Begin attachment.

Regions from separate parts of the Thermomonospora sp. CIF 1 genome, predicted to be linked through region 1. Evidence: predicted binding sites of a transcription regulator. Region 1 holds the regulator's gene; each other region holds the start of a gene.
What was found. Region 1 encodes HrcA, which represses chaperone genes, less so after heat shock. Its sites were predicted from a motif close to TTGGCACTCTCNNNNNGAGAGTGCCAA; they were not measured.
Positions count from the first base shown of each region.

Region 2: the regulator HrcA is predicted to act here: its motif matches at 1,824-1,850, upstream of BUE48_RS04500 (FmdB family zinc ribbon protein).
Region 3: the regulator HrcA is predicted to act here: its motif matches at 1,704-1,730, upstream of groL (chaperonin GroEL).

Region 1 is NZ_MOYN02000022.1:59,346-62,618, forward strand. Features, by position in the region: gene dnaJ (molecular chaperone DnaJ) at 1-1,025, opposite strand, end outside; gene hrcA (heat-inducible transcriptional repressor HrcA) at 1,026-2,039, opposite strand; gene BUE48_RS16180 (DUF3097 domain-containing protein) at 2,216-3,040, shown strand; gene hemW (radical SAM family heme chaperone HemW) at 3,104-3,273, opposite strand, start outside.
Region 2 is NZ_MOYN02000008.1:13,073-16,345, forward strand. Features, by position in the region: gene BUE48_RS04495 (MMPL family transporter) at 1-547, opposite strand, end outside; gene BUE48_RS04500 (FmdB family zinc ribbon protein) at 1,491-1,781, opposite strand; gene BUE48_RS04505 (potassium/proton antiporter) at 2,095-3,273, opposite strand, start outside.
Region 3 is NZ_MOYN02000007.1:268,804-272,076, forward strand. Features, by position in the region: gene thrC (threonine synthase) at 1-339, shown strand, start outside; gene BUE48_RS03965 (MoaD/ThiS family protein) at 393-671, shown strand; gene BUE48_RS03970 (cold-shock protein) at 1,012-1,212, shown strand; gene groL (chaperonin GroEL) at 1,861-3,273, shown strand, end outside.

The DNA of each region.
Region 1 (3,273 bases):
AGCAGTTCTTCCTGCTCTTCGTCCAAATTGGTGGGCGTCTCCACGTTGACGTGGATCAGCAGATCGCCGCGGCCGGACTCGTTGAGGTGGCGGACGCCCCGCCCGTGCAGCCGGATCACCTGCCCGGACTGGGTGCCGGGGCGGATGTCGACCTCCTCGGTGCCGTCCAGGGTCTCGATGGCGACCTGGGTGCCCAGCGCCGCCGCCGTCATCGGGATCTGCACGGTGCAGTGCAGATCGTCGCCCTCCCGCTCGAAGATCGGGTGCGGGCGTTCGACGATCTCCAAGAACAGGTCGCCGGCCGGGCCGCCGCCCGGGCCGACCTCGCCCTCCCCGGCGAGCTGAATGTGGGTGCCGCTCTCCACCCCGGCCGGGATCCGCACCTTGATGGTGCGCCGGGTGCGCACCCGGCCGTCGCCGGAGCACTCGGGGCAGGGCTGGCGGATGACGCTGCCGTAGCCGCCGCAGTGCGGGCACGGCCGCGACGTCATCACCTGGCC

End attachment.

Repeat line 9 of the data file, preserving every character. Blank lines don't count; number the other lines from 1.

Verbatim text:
The DNA of each region.